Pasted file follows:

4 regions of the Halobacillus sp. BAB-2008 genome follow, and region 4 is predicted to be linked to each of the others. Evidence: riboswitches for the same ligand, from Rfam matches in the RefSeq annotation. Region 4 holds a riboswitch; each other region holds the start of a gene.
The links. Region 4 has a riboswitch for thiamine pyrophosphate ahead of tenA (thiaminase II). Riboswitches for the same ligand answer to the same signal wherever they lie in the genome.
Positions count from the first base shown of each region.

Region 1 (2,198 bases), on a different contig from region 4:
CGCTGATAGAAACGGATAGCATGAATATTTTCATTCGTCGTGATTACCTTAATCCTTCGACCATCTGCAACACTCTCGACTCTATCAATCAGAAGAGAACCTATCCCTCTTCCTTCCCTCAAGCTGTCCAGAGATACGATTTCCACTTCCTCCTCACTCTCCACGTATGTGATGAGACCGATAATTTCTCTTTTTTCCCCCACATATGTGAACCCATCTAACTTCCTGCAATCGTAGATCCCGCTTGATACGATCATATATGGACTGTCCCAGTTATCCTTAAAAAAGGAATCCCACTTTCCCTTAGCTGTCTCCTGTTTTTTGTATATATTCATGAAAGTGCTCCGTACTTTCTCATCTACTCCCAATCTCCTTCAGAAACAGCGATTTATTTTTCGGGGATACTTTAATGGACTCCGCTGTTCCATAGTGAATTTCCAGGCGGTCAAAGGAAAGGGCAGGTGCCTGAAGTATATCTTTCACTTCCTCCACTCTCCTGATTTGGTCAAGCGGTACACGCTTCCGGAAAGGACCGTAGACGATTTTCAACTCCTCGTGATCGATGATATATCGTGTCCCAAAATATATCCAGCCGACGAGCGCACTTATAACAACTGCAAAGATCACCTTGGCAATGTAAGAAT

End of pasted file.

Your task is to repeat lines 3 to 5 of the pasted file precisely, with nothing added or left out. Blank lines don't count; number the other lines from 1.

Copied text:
Positions count from the first base shown of each region.

Region 1 (2,198 bases), on a different contig from region 4:
CGCTGATAGAAACGGATAGCATGAATATTTTCATTCGTCGTGATTACCTTAATCCTTCGACCATCTGCAACACTCTCGACTCTATCAATCAGAAGAGAACCTATCCCTCTTCCTTCCCTCAAGCTGTCCAGAGATACGATTTCCACTTCCTCCTCACTCTCCACGTATGTGATGAGACCGATAATTTCTCTTTTTTCCCCCACATATGTGAACCCATCTAACTTCCTGCAATCGTAGATCCCGCTTGATACGATCATATATGGACTGTCCCAGTTATCCTTAAAAAAGGAATCCCACTTTCCCTTAGCTGTCTCCTGTTTTTTGTATATATTCATGAAAGTGCTCCGTACTTTCTCATCTACTCCCAATCTCCTTCAGAAACAGCGATTTATTTTTCGGGGATACTTTAATGGACTCCGCTGTTCCATAGTGAATTTCCAGGCGGTCAAAGGAAAGGGCAGGTGCCTGAAGTATATCTTTCACTTCCTCCACTCTCCTGATTTGGTCAAGCGGTACACGCTTCCGGAAAGGACCGTAGACGATTTTCAACTCCTCGTGATCGATGATATATCGTGTCCCAAAATATATCCAGCCGACGAGCGCACTTATAACAACTGCAAAGATCACCTTGGCAATGTAAGAAT